Planning Effective Marketing Content for Better Results
Anyone who uses freelance writers knows what it’s like when the content project goes wrong – missed deadlines, excessive revisions, and confusion about responsibilities. These problems can cause anxiety, longer work hours, and even extra costs. Worst of all, you are more likely to end up with poor-quality content. But it doesn’t have to be that way. A thorough creative brief can make all the difference and generate optimal copy results.
How much time did you spend watching videos this week? Personally, I researched the latest iphone, watched a few TED Talks, enjoyed some music performances, and opened some clips on social media. I viewed them on my laptop and my phone, just like billions of my fellow humans all over the world. It all adds up to video being the hottest content asset a company can have–and this article has the statistics to prove it.
One of the great mysteries of content marketing is how long a blog article should be. Does it make sense to spend hours or days writing a 3,000-word blog article, or would it be just as effective to spend one hour writing a 350-word post? Should I write a series of five 500-word articles or a single 2,500 word article? It’s all a question of how to harness your time and resources to achieve the greatest impact on traffic, leads, and customers.
Are B2B and B2C content like apples-to-apples…Or apples-to-oranges?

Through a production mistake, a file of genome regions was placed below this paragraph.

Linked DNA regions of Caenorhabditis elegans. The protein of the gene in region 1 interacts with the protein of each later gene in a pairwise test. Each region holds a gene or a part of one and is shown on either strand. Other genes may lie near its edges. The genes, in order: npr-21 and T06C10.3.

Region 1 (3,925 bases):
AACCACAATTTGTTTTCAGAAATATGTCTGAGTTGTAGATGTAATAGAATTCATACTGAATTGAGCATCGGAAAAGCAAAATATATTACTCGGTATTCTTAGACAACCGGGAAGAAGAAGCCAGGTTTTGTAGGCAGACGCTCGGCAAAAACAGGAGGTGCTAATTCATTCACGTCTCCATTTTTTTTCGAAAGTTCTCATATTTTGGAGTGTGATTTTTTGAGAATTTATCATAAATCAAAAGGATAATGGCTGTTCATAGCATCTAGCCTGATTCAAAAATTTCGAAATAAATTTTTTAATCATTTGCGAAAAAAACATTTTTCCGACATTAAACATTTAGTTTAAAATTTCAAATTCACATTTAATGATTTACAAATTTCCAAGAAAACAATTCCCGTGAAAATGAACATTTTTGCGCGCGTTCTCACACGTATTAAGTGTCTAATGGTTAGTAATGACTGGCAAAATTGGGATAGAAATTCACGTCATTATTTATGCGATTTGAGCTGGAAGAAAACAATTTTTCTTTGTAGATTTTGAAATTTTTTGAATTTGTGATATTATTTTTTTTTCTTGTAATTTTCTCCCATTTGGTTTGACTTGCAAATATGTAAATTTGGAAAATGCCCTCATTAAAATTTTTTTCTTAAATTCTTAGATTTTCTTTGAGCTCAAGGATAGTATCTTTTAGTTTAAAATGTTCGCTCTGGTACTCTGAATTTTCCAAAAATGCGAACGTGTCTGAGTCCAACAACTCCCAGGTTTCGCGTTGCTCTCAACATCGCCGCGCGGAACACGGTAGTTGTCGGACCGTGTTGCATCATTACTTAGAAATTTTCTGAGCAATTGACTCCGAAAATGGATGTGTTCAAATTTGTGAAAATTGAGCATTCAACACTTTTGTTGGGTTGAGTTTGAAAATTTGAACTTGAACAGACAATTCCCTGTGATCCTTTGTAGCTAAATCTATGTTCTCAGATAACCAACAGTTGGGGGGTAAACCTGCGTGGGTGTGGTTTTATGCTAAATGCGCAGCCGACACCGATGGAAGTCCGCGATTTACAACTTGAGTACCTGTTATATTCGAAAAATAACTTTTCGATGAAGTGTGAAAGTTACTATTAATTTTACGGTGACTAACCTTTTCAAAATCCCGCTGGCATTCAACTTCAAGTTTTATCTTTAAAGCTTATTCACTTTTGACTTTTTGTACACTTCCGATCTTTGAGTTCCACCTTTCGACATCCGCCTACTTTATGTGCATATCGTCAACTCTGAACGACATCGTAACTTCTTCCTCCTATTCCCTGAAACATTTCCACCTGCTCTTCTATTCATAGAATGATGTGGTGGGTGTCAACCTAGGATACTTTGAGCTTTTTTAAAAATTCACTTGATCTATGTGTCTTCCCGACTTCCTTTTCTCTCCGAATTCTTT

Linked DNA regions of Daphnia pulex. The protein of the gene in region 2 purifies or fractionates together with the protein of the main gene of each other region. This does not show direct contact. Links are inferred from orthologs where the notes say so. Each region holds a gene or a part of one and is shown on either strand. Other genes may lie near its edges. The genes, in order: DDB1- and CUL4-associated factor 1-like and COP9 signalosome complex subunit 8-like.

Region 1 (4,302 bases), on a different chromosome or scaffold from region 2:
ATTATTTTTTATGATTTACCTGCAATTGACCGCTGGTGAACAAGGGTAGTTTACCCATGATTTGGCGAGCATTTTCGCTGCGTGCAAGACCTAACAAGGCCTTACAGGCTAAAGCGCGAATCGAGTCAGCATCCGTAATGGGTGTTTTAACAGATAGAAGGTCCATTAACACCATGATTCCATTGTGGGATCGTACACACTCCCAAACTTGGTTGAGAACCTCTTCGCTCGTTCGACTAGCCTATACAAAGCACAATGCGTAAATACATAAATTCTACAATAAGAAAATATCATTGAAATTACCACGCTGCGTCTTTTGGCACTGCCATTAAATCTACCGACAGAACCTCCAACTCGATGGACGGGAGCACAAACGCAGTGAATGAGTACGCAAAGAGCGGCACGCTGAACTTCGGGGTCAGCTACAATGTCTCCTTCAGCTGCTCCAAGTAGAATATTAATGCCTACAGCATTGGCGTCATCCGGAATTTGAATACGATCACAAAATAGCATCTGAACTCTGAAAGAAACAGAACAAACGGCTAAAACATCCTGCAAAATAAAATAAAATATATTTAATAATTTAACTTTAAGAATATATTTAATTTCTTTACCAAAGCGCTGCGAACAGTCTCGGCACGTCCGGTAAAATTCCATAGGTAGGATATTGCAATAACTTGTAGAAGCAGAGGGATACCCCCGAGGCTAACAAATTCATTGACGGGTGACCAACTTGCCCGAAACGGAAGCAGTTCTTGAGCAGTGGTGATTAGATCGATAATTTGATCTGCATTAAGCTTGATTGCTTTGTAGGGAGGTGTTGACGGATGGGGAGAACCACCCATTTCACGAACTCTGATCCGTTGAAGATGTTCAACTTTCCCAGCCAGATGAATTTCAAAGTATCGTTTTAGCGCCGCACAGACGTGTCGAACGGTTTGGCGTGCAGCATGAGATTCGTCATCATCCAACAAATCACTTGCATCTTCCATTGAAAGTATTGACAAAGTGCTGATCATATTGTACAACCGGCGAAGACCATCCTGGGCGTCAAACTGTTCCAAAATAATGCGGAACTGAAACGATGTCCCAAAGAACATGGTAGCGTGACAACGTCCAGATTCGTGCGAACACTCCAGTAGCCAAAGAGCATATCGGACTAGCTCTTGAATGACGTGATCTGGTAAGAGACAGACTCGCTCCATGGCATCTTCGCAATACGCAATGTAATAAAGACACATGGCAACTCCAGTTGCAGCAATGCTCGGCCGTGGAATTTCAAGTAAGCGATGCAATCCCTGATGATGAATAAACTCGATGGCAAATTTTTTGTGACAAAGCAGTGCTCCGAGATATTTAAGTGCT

The picture above gives a pretty clear picture of my point-of-view: B2B and B2C content are like apples-to-oranges. But in actuality, it’s not really one or the other.
To mix metaphors, they are two different animals, although related—perhaps like wolves and dogs. They share a common canine ancestor, but it’s important to know the difference if one comes sniffing around your backyard! It’s equally important for content marketers to understand how B2B and B2C content differ so that they can use a strategy that works for their audience.
When you create messaging and programs, who are you writing for? Do you really know your ideal customer–or are they nameless, faceless statistics?
If all you know about your customer is dry demographic data–their age, gender, income, and title–there’s no personal connection. You may stereotype them, or simply guess what their problems are. Worst of all, you can fail to engage them in a way that leads them to your unique products and services.